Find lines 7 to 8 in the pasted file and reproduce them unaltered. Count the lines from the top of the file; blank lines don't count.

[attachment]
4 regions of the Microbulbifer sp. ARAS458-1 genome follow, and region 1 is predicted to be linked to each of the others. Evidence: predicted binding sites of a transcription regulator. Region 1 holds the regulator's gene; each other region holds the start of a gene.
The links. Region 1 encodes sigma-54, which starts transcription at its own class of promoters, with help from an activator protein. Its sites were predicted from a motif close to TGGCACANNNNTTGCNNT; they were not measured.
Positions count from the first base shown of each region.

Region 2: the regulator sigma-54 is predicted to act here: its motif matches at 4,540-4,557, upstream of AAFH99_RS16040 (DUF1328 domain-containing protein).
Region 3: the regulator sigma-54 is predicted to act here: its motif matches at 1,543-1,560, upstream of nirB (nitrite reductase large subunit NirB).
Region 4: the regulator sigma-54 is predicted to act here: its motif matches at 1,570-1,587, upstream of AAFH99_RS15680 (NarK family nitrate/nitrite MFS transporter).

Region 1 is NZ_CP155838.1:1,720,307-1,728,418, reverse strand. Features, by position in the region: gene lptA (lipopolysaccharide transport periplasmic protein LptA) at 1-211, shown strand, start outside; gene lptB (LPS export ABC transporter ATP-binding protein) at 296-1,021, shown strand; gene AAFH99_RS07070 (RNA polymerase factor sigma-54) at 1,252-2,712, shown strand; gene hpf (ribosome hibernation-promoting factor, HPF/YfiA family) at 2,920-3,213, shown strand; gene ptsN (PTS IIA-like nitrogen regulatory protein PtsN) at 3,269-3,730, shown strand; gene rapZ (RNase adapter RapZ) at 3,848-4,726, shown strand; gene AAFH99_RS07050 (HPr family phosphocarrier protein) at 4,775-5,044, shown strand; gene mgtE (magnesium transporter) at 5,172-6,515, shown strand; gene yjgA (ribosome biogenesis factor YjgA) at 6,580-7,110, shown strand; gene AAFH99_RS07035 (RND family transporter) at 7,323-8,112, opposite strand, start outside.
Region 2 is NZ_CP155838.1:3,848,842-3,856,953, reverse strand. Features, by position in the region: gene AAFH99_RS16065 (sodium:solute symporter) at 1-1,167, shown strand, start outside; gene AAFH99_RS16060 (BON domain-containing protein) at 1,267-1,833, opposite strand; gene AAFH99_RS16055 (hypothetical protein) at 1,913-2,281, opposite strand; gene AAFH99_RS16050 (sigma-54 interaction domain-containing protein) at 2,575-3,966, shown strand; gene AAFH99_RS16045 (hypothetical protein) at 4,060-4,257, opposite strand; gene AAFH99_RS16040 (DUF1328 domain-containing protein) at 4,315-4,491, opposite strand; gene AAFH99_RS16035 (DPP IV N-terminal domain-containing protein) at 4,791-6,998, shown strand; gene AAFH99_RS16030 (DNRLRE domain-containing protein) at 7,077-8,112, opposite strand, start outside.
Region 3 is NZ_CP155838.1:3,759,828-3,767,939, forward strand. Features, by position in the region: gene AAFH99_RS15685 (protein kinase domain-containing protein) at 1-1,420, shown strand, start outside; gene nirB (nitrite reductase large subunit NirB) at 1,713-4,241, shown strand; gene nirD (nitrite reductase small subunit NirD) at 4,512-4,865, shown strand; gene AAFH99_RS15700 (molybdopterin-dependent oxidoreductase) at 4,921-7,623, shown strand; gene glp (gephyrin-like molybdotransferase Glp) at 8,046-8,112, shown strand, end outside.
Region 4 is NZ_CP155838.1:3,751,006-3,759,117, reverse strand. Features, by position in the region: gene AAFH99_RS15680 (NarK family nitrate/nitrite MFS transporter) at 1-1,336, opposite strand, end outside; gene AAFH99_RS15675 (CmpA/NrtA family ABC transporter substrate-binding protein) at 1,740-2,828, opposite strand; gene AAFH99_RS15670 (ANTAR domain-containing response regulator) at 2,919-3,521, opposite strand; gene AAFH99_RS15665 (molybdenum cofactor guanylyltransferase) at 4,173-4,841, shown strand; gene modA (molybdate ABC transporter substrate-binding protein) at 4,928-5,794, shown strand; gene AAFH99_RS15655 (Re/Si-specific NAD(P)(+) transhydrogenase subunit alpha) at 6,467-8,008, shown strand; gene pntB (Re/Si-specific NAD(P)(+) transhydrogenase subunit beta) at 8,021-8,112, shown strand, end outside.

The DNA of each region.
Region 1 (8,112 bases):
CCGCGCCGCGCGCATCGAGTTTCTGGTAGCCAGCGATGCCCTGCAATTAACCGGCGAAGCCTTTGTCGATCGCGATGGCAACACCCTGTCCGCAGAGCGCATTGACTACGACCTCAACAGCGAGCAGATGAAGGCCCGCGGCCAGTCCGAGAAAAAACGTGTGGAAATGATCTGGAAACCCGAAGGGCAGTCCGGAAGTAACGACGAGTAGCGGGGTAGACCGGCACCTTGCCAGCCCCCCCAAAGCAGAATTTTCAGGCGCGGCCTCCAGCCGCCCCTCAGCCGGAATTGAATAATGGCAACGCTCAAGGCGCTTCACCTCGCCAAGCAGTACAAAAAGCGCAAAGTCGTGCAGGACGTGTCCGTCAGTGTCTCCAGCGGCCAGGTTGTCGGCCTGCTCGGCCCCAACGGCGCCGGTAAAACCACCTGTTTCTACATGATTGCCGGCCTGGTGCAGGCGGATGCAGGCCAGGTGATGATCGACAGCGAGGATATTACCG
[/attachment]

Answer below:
Region 1 is NZ_CP155838.1:1,720,307-1,728,418, reverse strand. Features, by position in the region: gene lptA (lipopolysaccharide transport periplasmic protein LptA) at 1-211, shown strand, start outside; gene lptB (LPS export ABC transporter ATP-binding protein) at 296-1,021, shown strand; gene AAFH99_RS07070 (RNA polymerase factor sigma-54) at 1,252-2,712, shown strand; gene hpf (ribosome hibernation-promoting factor, HPF/YfiA family) at 2,920-3,213, shown strand; gene ptsN (PTS IIA-like nitrogen regulatory protein PtsN) at 3,269-3,730, shown strand; gene rapZ (RNase adapter RapZ) at 3,848-4,726, shown strand; gene AAFH99_RS07050 (HPr family phosphocarrier protein) at 4,775-5,044, shown strand; gene mgtE (magnesium transporter) at 5,172-6,515, shown strand; gene yjgA (ribosome biogenesis factor YjgA) at 6,580-7,110, shown strand; gene AAFH99_RS07035 (RND family transporter) at 7,323-8,112, opposite strand, start outside.
Region 2 is NZ_CP155838.1:3,848,842-3,856,953, reverse strand. Features, by position in the region: gene AAFH99_RS16065 (sodium:solute symporter) at 1-1,167, shown strand, start outside; gene AAFH99_RS16060 (BON domain-containing protein) at 1,267-1,833, opposite strand; gene AAFH99_RS16055 (hypothetical protein) at 1,913-2,281, opposite strand; gene AAFH99_RS16050 (sigma-54 interaction domain-containing protein) at 2,575-3,966, shown strand; gene AAFH99_RS16045 (hypothetical protein) at 4,060-4,257, opposite strand; gene AAFH99_RS16040 (DUF1328 domain-containing protein) at 4,315-4,491, opposite strand; gene AAFH99_RS16035 (DPP IV N-terminal domain-containing protein) at 4,791-6,998, shown strand; gene AAFH99_RS16030 (DNRLRE domain-containing protein) at 7,077-8,112, opposite strand, start outside.